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The OP will have to decide his own limitations, but I've gotta vote with AMA on this one; putting in the sight should be pretty straightforward; I'll toss in the caveat that if it isn't a chip shot, then it's time to stop and ask a bunch of questions.
My particular part of the woods is very much gun country, but there is a serious dearth of gunsmiths, so many of us have had to 'learn as we go'. With some pride, I've got to say I've never 'bubbaed' anything, but I'll lay that off to taking it slow and not getting all medieval on a contrary part.

Back to the OP; the Walther schematic diagrams show the sight off to right, which indicates to me that 'right is right' for both installation and removal.
A padded-jaw vise would be helpful, but a woodblock on a workbench should do it. Allow for the safety lever, and have a relieved area under the slide where the lever protrudes. With the safety on the lower, left, side of the slide, you'll then want to install the sight from the right.
At the risk of stating the obvious, the painted stripe below the sight notch should be toward the rear.
When your part shows up, let us know if it can be at be at least partially slipped into the notch. We'll offer some guidance from there.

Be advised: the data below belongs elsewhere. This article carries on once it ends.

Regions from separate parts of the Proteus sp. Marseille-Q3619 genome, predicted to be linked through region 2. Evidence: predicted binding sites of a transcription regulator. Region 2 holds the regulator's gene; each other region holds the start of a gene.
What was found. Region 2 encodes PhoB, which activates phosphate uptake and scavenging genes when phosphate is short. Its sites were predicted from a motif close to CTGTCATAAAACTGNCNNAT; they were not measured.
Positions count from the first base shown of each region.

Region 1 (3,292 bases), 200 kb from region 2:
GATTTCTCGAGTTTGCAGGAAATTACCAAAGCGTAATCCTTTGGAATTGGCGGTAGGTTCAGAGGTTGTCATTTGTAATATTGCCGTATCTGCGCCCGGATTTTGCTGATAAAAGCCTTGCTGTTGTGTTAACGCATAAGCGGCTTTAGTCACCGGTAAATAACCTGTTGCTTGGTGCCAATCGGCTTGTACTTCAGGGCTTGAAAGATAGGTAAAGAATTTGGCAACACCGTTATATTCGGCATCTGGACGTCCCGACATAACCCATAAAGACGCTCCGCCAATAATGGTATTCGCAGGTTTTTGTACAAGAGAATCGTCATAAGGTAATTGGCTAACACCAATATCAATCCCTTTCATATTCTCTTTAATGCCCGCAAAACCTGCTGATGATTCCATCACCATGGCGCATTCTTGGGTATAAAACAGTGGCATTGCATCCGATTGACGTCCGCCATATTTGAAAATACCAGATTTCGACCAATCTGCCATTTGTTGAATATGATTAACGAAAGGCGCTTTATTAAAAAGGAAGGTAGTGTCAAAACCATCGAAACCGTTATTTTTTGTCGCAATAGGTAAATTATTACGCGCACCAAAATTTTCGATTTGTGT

All that said, if the OP is the least bit tentative about the work, then take Mike's advice and get thee to a gunsmith. It's false economy to do it yourself if you damage the gun.
Moon
 

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In my case, I had a loose rear sight and took it to Mike at M&M. I had tried using both blue and red loctite, without success. As I didn't have a vise or the tools required, the choice was easy. He fixed my sight in no time,and it gave me an opportunity to learn something about my pistol. Also picked up an extra magazine as well. Very satisfied with his services.
 

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In my case, I had a loose rear sight and took it to Mike at M&M. I had tried using both blue and red loctite, without success. As I didn't have a vise or the tools required, the choice was easy. He fixed my sight in no time,and it gave me an opportunity to learn something about my pistol.
Can you share with the forum what he did to fix it?